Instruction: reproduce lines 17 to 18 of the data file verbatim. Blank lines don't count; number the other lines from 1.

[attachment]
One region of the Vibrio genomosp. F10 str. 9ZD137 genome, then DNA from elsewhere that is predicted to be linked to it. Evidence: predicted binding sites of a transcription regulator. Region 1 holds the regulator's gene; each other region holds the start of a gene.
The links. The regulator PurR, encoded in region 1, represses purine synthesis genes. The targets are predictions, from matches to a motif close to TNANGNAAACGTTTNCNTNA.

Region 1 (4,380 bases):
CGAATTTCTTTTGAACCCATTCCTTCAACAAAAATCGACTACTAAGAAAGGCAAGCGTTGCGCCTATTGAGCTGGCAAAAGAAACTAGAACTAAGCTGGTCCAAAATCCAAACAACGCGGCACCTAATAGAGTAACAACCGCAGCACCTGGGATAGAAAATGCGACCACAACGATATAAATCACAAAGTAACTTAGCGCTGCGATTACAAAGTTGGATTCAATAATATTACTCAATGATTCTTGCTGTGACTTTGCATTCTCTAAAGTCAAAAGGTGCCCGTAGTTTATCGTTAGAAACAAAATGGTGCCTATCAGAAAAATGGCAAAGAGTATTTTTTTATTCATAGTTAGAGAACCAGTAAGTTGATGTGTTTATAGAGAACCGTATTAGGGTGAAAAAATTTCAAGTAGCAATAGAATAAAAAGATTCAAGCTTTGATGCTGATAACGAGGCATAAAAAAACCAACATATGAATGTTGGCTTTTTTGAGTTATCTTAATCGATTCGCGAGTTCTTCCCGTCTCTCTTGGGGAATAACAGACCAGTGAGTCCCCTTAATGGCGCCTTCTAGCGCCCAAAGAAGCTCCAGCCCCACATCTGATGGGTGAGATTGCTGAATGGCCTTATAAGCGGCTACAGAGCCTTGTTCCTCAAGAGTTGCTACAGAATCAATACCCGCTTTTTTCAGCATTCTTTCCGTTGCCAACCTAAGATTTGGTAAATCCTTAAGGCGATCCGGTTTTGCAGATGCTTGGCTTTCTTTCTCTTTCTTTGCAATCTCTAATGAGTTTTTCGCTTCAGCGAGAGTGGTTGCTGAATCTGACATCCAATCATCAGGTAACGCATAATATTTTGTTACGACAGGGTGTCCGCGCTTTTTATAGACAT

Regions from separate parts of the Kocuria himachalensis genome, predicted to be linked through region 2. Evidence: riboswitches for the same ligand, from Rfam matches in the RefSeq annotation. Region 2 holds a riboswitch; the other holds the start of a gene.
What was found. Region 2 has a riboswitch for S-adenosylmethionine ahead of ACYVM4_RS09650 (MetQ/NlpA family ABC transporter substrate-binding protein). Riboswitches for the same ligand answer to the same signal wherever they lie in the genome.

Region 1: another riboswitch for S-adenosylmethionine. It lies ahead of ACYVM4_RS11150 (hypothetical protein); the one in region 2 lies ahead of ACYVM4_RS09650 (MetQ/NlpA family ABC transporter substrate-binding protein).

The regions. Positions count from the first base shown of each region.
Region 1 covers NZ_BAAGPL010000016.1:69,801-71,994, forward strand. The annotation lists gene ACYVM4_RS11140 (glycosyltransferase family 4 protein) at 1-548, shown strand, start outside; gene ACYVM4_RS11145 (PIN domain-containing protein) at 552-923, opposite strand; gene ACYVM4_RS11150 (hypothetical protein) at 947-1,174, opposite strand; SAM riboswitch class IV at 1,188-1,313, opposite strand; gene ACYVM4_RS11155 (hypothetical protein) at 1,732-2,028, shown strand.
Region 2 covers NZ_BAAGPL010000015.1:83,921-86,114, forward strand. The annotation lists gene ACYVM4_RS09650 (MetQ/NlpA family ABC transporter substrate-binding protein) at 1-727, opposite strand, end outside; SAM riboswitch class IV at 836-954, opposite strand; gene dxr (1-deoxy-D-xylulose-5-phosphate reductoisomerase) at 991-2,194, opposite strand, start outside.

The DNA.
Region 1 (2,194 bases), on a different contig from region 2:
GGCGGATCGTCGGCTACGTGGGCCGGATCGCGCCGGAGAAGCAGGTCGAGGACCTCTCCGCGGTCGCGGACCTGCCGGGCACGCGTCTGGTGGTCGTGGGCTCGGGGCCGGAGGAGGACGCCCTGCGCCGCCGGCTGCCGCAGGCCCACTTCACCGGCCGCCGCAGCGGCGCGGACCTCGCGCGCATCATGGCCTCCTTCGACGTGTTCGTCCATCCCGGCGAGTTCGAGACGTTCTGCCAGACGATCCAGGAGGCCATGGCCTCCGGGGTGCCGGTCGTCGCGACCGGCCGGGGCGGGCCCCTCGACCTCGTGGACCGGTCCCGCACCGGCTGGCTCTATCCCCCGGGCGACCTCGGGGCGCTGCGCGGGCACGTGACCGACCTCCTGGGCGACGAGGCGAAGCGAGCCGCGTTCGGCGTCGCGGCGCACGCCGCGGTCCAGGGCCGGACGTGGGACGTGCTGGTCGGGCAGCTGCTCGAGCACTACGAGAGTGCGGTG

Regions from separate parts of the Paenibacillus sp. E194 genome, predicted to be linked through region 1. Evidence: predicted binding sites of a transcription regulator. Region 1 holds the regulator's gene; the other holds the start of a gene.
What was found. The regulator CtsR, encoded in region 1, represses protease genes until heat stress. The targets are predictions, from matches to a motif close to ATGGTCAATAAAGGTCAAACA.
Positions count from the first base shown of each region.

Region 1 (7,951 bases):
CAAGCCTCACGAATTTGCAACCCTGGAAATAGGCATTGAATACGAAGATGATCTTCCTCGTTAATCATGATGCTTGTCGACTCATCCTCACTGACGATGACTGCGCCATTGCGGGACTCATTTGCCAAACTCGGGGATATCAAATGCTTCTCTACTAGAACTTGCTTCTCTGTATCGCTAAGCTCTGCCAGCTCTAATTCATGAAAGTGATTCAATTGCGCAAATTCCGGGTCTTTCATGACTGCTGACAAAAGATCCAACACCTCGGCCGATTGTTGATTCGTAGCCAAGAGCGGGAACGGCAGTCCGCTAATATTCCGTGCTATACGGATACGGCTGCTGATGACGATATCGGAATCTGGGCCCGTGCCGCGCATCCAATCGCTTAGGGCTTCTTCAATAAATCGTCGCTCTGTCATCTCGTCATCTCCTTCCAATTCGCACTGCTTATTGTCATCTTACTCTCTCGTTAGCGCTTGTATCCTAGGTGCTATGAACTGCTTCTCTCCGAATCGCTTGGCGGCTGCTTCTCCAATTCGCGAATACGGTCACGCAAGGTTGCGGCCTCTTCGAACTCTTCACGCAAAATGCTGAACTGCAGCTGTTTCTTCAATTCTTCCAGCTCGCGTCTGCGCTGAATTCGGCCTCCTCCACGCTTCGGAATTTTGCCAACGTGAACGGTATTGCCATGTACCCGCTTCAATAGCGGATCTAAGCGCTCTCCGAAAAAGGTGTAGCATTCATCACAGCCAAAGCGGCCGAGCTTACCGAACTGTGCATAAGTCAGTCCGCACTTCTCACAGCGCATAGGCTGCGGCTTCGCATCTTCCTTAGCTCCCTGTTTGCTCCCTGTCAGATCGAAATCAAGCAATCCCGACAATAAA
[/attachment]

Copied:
Region 1 (7,951 bases):
CAAGCCTCACGAATTTGCAACCCTGGAAATAGGCATTGAATACGAAGATGATCTTCCTCGTTAATCATGATGCTTGTCGACTCATCCTCACTGACGATGACTGCGCCATTGCGGGACTCATTTGCCAAACTCGGGGATATCAAATGCTTCTCTACTAGAACTTGCTTCTCTGTATCGCTAAGCTCTGCCAGCTCTAATTCATGAAAGTGATTCAATTGCGCAAATTCCGGGTCTTTCATGACTGCTGACAAAAGATCCAACACCTCGGCCGATTGTTGATTCGTAGCCAAGAGCGGGAACGGCAGTCCGCTAATATTCCGTGCTATACGGATACGGCTGCTGATGACGATATCGGAATCTGGGCCCGTGCCGCGCATCCAATCGCTTAGGGCTTCTTCAATAAATCGTCGCTCTGTCATCTCGTCATCTCCTTCCAATTCGCACTGCTTATTGTCATCTTACTCTCTCGTTAGCGCTTGTATCCTAGGTGCTATGAACTGCTTCTCTCCGAATCGCTTGGCGGCTGCTTCTCCAATTCGCGAATACGGTCACGCAAGGTTGCGGCCTCTTCGAACTCTTCACGCAAAATGCTGAACTGCAGCTGTTTCTTCAATTCTTCCAGCTCGCGTCTGCGCTGAATTCGGCCTCCTCCACGCTTCGGAATTTTGCCAACGTGAACGGTATTGCCATGTACCCGCTTCAATAGCGGATCTAAGCGCTCTCCGAAAAAGGTGTAGCATTCATCACAGCCAAAGCGGCCGAGCTTACCGAACTGTGCATAAGTCAGTCCGCACTTCTCACAGCGCATAGGCTGCGGCTTCGCATCTTCCTTAGCTCCCTGTTTGCTCCCTGTCAGATCGAAATCAAGCAATCCCGACAATAAA